Lockheed Martin’s HIMARS Launcher Successfully Fires Air Defense Missile

DALLAS, TX, 03/25/2009 -- A Lockheed Martin [NYSE: LMT] High Mobility Artillery Rocket System (HIMARS) launcher successfully fired two Advanced Medium-Range Air-to-Air Missiles (AMRAAM) during a U.S. Army "common launcher" feasibility demonstration at White Sands Missile Range, NM. U.S. Army and industry representatives conducted the "proof of concept" firing to examine the viability of firing an air defense missile from the currently-fielded HIMARS.

The demonstration featured two modified AMRAAMs, which were rail-launched from a modified Army Tactical Missile System (ATACMS) enclosure assembly launch pod mounted on a HIMARS launcher. The test, in which all objectives were met, included the operational test missiles (configured from excess AMRAAM assets); integration of modified Surfaced Launched AMRAAM launch rails into an empty ATACMS pod; and the launch of the AMRAAMs using the HIMARS fire control system with modified software.

The Army is evaluating HIMARS as a potential solution for a light "common launcher" for future air defense, Guided Multiple Launch Rocket System and ATACMS munitions. In addition to its capability to support multi-mission munitions, the HIMARS launcher offers tactical flexibility, high reliability and C-130 transportability.

"We're looking at the idea of a ‘common launcher,'" said Col. Dave Rice, U.S Army Project Manager, Precision Fires Rocket & Missile Systems. "We're looking at HIMARS because it is already in the force, it's very deployable, it's a great platform to be a common launcher, and we've now shown it can successfully fire air defense missiles."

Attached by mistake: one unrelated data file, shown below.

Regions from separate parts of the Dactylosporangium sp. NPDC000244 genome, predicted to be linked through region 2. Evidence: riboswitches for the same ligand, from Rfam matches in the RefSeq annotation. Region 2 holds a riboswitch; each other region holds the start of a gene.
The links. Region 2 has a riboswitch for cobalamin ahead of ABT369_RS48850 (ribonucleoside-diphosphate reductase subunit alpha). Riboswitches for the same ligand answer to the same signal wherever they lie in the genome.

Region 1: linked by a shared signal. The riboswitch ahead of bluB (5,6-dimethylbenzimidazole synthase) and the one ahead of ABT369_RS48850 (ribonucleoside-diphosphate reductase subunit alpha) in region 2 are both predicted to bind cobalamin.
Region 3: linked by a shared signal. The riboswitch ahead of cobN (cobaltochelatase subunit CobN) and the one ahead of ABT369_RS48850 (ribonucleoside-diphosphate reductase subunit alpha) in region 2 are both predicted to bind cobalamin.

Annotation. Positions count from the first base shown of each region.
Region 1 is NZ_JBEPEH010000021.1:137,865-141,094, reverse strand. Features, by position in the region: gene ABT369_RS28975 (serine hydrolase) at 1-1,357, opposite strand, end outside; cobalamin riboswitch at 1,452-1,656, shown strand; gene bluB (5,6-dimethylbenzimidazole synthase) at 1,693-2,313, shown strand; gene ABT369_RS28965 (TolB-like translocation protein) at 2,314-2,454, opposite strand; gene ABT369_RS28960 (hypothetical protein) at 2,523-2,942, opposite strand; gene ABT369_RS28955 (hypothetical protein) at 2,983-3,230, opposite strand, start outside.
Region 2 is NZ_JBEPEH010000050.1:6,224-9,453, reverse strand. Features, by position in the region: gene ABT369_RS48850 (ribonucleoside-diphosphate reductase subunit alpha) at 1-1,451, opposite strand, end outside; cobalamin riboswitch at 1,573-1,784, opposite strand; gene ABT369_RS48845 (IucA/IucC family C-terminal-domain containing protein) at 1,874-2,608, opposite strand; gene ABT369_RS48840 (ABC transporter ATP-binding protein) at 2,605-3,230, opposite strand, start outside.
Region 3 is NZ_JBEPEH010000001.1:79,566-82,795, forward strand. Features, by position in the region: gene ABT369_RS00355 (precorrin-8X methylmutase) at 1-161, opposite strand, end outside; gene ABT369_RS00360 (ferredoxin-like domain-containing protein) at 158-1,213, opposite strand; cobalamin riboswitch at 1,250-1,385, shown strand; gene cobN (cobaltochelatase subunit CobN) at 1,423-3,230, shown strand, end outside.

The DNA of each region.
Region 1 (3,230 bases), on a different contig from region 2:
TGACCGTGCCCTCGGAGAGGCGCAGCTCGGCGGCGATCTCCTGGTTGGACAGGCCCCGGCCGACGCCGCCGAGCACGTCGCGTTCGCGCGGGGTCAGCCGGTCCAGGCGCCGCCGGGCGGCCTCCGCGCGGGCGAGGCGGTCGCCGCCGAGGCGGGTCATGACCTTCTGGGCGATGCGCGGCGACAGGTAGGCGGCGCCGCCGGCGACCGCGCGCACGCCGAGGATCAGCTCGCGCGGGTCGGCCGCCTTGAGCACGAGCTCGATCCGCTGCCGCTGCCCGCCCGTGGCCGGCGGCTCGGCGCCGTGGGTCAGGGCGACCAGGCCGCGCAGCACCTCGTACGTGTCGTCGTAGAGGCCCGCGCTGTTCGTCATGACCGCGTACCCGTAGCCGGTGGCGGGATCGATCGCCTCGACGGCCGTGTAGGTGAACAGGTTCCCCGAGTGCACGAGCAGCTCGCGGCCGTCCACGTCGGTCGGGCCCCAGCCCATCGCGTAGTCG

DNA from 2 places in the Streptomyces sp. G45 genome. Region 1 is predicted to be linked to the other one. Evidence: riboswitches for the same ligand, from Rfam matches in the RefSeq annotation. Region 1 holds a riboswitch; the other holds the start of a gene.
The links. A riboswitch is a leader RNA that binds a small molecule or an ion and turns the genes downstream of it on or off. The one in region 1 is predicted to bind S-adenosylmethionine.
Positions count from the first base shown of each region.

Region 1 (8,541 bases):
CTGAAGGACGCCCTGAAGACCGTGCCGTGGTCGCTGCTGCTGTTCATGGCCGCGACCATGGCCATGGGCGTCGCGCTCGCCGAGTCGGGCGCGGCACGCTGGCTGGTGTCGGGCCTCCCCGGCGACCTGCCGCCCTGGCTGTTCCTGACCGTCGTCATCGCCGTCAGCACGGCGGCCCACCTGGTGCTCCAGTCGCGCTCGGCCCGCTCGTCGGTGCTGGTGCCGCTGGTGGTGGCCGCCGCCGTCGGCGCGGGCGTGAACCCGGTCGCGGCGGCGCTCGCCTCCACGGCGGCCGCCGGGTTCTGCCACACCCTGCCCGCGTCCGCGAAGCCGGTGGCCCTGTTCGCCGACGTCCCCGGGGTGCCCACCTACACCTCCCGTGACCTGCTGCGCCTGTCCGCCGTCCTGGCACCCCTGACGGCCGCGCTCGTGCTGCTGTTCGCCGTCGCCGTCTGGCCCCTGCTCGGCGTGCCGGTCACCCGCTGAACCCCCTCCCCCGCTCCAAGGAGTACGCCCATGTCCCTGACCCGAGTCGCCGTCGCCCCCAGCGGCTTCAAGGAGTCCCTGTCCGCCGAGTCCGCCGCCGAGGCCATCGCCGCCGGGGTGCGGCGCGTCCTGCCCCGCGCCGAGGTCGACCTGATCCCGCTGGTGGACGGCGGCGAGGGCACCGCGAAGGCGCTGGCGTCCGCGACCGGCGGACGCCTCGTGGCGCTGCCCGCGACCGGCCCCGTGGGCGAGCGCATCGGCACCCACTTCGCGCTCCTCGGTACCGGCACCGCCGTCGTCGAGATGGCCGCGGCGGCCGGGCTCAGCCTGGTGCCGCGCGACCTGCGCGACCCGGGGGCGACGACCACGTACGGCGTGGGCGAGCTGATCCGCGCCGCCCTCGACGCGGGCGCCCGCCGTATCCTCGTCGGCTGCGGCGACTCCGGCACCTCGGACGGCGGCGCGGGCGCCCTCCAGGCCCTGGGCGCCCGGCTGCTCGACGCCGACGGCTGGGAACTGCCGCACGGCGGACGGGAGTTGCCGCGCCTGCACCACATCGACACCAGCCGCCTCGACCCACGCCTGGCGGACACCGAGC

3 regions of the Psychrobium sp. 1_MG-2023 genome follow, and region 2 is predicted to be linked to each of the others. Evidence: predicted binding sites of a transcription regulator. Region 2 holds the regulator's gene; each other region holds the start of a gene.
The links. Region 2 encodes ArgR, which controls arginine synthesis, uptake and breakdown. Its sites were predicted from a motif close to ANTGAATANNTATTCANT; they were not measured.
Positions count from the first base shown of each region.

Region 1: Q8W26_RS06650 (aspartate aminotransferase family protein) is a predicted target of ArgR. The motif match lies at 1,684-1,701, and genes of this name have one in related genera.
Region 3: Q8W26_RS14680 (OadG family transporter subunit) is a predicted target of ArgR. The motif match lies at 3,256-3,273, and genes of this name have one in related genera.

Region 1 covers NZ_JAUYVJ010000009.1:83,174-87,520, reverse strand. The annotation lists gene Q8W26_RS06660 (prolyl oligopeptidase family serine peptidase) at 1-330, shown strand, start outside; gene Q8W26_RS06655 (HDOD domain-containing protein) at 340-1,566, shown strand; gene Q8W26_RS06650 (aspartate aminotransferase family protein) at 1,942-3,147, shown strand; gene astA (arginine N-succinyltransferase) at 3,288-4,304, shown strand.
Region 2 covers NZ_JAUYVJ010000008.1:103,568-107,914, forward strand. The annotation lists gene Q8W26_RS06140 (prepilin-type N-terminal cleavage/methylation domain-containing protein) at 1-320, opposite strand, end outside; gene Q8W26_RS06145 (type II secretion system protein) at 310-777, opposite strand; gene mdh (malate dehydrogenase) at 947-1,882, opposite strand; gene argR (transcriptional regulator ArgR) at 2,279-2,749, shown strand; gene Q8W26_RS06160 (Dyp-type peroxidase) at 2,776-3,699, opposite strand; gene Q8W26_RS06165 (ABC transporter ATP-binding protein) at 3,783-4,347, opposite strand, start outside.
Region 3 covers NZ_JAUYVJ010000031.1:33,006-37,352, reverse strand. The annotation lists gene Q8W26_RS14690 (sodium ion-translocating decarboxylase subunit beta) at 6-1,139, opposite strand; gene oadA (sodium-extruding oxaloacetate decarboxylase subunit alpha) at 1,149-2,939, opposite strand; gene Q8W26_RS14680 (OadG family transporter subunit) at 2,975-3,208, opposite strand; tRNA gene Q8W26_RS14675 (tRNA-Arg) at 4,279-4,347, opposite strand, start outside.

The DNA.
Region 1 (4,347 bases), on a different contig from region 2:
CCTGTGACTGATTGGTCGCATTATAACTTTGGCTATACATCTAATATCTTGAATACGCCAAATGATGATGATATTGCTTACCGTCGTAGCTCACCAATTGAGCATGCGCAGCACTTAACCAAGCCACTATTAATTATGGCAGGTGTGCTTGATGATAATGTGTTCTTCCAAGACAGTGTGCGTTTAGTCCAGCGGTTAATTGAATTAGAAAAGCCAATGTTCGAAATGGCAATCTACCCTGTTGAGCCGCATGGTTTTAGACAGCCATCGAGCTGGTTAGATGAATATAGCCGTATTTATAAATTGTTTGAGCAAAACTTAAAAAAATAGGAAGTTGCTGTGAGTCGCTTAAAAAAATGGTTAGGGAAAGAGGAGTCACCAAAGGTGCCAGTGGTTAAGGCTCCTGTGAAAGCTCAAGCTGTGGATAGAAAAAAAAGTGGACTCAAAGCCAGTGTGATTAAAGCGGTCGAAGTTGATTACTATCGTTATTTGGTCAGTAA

The U.S. Army's Air Defense Artillery and Field Artillery branch schools are now consolidated under a single Fires Center of Excellence at Fort Sill, OK, resulting in areas of commonality between the two combat arms branches. The "common launcher" concept is one example where both air defense artillery and field artillery operational needs are jointly addressed.

"We believe this test firing shows that HIMARS is a feasible ‘common launcher' candidate," said Scott Arnold, vice president for Precision Fires at Lockheed Martin Missiles and Fire Control. "We've shown we can effectively modify the onboard fire control software and successfully fire air defense missiles from this reliable and deployable system that is already in the hands of the U.S. Army and U.S. Marine Corps."

The demonstration was a coordinated effort between the U.S. Army Program Executive Office Missiles and Space, Precision Fires Rocket and Missile Systems, Cruise Missile Defense Systems, Prototype Integration Facility, Raytheon Missile Systems and Lockheed Martin Missiles and Fire Control.

Headquartered in Bethesda, Md., Lockheed Martin is a global security company that employs about 146,000 people worldwide and is principally engaged in the research, design, development, manufacture, integration and sustainment of advanced technology systems, products and services. The corporation reported 2008 sales of $42.7 billion.

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